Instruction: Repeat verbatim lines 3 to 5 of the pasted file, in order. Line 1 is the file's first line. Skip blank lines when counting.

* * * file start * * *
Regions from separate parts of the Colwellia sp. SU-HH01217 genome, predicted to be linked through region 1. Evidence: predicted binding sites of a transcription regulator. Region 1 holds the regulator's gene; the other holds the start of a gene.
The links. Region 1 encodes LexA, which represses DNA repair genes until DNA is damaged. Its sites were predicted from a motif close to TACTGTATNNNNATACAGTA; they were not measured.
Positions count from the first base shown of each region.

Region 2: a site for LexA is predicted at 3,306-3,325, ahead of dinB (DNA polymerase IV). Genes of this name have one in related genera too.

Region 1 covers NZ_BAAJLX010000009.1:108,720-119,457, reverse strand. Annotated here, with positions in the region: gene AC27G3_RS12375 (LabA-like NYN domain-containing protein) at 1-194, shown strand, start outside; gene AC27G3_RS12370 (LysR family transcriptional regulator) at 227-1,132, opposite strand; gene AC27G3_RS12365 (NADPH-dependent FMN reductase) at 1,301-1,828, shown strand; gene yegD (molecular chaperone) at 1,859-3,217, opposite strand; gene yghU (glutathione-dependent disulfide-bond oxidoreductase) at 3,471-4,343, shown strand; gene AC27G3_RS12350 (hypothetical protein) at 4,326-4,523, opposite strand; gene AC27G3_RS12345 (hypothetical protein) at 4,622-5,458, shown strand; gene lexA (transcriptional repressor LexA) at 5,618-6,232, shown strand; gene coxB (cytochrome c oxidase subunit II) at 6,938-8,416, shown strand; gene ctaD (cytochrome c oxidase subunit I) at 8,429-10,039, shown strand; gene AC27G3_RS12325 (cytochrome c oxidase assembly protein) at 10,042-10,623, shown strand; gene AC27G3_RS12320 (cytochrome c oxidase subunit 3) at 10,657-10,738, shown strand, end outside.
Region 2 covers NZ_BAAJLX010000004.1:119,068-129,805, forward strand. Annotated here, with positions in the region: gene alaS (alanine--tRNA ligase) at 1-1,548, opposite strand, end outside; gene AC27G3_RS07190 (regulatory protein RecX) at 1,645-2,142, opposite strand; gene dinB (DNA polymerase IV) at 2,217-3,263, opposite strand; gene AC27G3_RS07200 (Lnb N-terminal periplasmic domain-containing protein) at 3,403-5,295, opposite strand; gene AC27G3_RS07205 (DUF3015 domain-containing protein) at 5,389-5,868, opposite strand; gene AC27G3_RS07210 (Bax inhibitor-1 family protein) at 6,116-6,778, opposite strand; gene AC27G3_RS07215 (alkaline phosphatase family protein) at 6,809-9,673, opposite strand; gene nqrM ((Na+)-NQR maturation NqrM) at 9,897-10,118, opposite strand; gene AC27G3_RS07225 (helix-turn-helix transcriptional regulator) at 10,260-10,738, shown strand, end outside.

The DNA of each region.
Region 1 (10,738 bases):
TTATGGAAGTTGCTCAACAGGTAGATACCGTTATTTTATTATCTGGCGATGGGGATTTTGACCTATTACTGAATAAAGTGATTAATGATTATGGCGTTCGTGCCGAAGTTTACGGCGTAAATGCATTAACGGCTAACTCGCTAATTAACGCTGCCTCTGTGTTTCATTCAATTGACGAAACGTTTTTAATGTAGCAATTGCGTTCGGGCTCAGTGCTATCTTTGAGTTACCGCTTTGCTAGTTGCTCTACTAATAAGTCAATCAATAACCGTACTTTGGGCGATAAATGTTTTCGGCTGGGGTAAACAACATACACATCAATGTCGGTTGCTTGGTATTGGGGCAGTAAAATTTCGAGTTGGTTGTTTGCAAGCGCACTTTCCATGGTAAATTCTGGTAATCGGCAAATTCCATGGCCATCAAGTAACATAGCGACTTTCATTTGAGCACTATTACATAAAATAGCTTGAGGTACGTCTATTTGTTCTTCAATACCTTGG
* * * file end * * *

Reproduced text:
Positions count from the first base shown of each region.

Region 2: a site for LexA is predicted at 3,306-3,325, ahead of dinB (DNA polymerase IV). Genes of this name have one in related genera too.

Region 1 covers NZ_BAAJLX010000009.1:108,720-119,457, reverse strand. Annotated here, with positions in the region: gene AC27G3_RS12375 (LabA-like NYN domain-containing protein) at 1-194, shown strand, start outside; gene AC27G3_RS12370 (LysR family transcriptional regulator) at 227-1,132, opposite strand; gene AC27G3_RS12365 (NADPH-dependent FMN reductase) at 1,301-1,828, shown strand; gene yegD (molecular chaperone) at 1,859-3,217, opposite strand; gene yghU (glutathione-dependent disulfide-bond oxidoreductase) at 3,471-4,343, shown strand; gene AC27G3_RS12350 (hypothetical protein) at 4,326-4,523, opposite strand; gene AC27G3_RS12345 (hypothetical protein) at 4,622-5,458, shown strand; gene lexA (transcriptional repressor LexA) at 5,618-6,232, shown strand; gene coxB (cytochrome c oxidase subunit II) at 6,938-8,416, shown strand; gene ctaD (cytochrome c oxidase subunit I) at 8,429-10,039, shown strand; gene AC27G3_RS12325 (cytochrome c oxidase assembly protein) at 10,042-10,623, shown strand; gene AC27G3_RS12320 (cytochrome c oxidase subunit 3) at 10,657-10,738, shown strand, end outside.